2. Want their privacy respected
  3. Don’t want their personal information traded
  4. Don’t want to be exposed by the ‘bad stuff’ online: porn, gambling, stalkers, etc..
  5. Don’t want to spend their life in front of a screen or attached to a device
  6. Don’t want to share the fine details of their daily routine with friends and family

How about that, Yahoo!?

As commercially unsound and brandingly confusing this may be it has more meaning than your latest statement.

Where are all the CIOs?

06 Sep '11 | New Media Thoughts

“Content is king”. “We live in a connected world”. “Big data is the next big thing”. “Move your business to the cloud”.

Information is so many things in a business. It’s the common language, the invisible structure holding everything together.

We know that. We repeat it many times in the expressions like the ones above. Or a pretty infographic.

And yet CIOs are a rare breed. Instead, responsability is often shared across those functions that often abuse information.

Then you get reports about how expensive inefficient processes and badly designed systems are and wonder what could have helped. And how businesses are generating gazillions bits of data per day.

Google has become what it is by helping people make sense of the infinite volume of information we are producing. Apple has made a killing by desiging stylish gadgets to carry that data. Then there is the cloud…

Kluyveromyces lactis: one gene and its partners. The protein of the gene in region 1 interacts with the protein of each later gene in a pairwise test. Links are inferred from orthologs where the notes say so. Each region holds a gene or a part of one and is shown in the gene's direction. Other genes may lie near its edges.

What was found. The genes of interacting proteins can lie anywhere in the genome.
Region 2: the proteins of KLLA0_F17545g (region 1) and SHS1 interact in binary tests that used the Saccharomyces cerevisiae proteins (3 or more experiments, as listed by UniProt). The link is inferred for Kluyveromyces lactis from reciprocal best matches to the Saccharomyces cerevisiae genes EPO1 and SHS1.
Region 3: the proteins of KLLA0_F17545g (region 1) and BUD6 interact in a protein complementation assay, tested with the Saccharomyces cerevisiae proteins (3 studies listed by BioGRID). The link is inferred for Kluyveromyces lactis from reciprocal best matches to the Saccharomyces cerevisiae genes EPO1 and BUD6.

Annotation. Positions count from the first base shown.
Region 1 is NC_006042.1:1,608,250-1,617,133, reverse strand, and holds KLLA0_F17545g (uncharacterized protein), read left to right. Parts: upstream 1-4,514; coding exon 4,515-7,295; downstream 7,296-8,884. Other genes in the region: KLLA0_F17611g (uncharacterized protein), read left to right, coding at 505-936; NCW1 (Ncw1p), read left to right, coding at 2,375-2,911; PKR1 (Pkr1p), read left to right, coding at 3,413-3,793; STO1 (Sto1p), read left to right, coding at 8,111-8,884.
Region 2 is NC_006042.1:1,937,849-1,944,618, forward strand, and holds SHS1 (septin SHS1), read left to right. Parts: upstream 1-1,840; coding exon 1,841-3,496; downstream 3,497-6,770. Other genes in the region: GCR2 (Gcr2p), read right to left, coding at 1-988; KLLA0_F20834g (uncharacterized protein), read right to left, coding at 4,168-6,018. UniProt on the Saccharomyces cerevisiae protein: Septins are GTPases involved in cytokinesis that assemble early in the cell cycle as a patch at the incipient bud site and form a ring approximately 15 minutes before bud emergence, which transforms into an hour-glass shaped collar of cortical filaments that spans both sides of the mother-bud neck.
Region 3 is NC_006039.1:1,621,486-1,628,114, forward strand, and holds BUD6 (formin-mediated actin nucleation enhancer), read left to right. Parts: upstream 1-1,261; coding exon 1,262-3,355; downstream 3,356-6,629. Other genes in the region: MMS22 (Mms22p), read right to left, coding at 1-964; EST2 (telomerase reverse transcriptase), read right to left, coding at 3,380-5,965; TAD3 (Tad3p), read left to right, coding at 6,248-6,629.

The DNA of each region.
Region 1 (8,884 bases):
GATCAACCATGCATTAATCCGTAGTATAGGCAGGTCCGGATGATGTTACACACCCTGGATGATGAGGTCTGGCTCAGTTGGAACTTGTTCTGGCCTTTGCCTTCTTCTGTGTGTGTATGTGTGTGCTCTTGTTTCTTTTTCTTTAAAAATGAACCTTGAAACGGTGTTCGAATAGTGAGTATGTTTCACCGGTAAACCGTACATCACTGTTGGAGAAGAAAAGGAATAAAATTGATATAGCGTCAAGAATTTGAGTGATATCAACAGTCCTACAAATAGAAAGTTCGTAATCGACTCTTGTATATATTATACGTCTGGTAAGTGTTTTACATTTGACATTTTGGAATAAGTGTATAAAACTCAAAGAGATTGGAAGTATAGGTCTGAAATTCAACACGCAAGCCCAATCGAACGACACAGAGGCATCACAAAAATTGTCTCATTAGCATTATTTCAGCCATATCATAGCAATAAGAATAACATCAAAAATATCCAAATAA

And yet CIOs are nowhere to be seen.

The Popcorn Manifesto

14 Aug '11 | Miscellaneous

There are a few sacred things in my life. Eating popcorn at the movies is one of them and the following manifesto is based on how I do it.

  1. Make your own and take a stance about the ridiculous prices set at the movie theatres. We’re talking popped corn here, not some priceless Japanese delicacy.
  2. Don’t have anything other than salted popcorn. Anything else is vile and wrong.
  3. Offer to make some for the people who you will see the movie with but make an extra 50% for yourself as contingency. Some will end up on the floor and there will always be a hand finding its way into your ‘reserve’.
  4. Never ever start eating your popcorn before the movie starts. This is sacred. If you can’t handle the pressure have something else or refrain from going to the movies altogether.
  5. Eat one popcorn at a time. Mouthfuls are for pigs. You’re a connoisseur.

That’s it. Just 5 simple rules to respect and make your popcorn consumption close to a spiritual experience.

PayPal's schizofrenic support

21 Jul '11 | New Media Thoughts

I’m trying to close my UK PayPal account as I am now in Australia, getting nowhere via the website but getting good feedback via Twitter.

To close a PayPal account you need to Confirm Account Ownership, which is the screen that follows when you click on ‘Close account’.

Here I am told this:

To begin the process of requesting a security code, please let us know where you can be reached.

And given the option to select my old UK home address or ‘other’.

The logical thing to do would be to change my address to my current Australian one but that is not possible: PayPal UK accounts are only for UK residents and I can’t set a non-Uk address.

So I head back to the Confirm Account Ownership page and select ‘other’. Here I specify that I’m no longer in the UK and submit my request. At this point I’m asked to get in touch with them by phone. But I’d rather not spend time and money on this, thank you very much.